You move into a house and a burglar alarm is already installed.  Great! But what questions do you need to be asking?  It might seem obvious, but a burglar alarm that work properly is much more effective than one which does not.  Speak with the previous homeowners to find out if the burglar alarm has ever been faulty, or whether it is in top working order.  What has triggered it in the past?  How many times has it been triggered?  Having a good working knowledge of your burglar alarm is important.  You may wish to change the burglar alarm code, after all it is not impossible that there are more people than just the previous occupants who are aware of what it is, and therefore, there is potential for somebody with malicious intentions to be in possession of that information.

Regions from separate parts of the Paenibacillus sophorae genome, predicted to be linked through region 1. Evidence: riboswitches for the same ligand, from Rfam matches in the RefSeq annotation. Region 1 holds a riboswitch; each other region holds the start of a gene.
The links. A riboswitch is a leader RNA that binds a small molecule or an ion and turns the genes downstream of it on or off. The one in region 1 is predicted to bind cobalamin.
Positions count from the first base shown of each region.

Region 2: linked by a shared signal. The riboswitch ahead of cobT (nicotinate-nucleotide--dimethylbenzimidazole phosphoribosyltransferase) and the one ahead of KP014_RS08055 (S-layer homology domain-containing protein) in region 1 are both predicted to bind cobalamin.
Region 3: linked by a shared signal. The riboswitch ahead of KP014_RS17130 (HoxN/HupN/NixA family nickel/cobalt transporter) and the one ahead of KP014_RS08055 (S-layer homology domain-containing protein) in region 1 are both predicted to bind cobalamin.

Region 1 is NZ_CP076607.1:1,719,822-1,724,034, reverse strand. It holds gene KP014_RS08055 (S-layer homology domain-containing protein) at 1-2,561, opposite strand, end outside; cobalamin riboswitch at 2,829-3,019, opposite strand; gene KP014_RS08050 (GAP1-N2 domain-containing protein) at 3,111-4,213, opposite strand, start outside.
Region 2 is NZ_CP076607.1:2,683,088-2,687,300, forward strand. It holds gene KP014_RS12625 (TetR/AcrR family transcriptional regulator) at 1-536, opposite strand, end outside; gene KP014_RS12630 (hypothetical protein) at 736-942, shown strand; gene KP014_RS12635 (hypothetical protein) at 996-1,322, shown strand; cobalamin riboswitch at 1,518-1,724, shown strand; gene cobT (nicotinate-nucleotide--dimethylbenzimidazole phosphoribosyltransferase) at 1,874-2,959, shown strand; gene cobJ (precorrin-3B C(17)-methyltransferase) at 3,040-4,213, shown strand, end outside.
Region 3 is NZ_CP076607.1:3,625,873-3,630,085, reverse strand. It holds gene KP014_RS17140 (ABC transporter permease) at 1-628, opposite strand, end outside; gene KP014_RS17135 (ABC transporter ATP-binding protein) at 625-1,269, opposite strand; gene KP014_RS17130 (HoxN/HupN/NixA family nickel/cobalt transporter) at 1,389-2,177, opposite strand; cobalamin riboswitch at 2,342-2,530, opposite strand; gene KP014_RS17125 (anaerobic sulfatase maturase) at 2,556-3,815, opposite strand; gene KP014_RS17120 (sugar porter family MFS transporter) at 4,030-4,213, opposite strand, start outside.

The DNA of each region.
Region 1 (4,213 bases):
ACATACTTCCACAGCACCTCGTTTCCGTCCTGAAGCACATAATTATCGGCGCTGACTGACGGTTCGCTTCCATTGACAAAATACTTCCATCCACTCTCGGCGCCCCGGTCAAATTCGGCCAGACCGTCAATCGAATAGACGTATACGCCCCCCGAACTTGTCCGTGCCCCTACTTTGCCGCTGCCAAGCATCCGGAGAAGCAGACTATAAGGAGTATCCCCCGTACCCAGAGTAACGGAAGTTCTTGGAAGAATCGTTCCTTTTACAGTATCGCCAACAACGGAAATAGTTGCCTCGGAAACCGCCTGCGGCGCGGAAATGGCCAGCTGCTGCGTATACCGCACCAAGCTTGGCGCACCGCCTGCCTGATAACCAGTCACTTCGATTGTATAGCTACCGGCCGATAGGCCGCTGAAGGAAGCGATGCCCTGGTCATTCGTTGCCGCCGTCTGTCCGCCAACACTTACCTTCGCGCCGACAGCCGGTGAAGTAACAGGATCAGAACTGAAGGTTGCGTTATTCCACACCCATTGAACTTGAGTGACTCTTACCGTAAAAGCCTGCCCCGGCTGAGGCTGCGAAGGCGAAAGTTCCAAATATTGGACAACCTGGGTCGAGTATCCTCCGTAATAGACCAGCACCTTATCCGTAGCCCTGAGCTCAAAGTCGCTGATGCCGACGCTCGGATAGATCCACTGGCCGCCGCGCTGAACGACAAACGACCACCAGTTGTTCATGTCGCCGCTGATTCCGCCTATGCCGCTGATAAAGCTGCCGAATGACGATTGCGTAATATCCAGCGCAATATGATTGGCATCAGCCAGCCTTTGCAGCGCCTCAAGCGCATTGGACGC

It is also important to know which parts of the property the burglar alarm covers.  Does it, for example, cover all the entrance points?  You expect that it would, but that might not be the case.  For example, if a burglar alarm was installed prior to the addition of a conservatory to the house then that room may not be covered, and neither will be the external door that lead to it from the garden.  So make sure that your burglar alarm covers all of your entrance points, don’t just presume.

Burglar alarm options: which is best?